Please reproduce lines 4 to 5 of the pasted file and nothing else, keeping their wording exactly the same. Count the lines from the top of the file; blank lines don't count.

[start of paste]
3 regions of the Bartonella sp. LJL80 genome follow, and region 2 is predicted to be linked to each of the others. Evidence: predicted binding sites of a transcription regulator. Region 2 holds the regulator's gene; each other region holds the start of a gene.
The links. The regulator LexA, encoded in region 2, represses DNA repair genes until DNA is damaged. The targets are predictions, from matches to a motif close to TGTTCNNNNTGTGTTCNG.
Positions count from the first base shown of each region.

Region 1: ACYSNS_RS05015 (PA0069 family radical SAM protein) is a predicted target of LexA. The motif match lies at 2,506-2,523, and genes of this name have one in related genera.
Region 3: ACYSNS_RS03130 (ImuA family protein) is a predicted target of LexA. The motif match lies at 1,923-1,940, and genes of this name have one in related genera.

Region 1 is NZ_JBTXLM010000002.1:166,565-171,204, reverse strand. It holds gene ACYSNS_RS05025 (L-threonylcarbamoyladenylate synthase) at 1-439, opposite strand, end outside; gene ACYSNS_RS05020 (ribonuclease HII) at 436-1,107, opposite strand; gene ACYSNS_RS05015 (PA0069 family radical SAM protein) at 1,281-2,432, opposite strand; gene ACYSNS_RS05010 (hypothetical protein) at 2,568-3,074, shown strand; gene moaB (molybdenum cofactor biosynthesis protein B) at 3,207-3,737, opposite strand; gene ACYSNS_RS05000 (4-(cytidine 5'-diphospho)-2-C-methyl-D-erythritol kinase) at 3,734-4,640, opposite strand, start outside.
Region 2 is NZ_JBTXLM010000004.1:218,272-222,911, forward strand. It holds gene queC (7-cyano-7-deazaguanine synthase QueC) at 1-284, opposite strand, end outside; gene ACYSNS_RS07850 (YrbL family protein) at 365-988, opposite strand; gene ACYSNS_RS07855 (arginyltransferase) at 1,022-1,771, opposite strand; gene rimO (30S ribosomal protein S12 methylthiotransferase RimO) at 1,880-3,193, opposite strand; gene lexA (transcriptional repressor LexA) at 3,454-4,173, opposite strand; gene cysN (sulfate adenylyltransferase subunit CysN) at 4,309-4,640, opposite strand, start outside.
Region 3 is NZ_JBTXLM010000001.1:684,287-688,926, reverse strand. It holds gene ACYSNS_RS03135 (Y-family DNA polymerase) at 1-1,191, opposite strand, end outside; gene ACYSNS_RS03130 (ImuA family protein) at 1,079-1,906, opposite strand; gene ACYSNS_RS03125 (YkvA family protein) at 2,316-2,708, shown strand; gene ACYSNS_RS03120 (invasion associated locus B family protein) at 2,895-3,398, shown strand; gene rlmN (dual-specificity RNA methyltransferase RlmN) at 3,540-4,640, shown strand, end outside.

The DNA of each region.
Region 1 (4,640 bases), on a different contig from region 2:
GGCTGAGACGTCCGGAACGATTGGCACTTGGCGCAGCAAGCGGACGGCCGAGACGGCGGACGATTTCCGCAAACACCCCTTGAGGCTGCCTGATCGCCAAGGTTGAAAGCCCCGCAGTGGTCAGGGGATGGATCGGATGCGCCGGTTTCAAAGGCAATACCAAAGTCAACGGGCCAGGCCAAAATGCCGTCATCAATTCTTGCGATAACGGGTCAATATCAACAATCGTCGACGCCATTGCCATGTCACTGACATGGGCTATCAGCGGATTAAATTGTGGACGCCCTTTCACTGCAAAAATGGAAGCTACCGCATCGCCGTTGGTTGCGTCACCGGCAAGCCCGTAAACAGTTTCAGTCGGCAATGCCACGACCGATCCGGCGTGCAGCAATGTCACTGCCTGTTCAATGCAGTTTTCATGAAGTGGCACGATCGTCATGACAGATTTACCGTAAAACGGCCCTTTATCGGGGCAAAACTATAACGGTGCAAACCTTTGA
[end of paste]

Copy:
Region 1: ACYSNS_RS05015 (PA0069 family radical SAM protein) is a predicted target of LexA. The motif match lies at 2,506-2,523, and genes of this name have one in related genera.
Region 3: ACYSNS_RS03130 (ImuA family protein) is a predicted target of LexA. The motif match lies at 1,923-1,940, and genes of this name have one in related genera.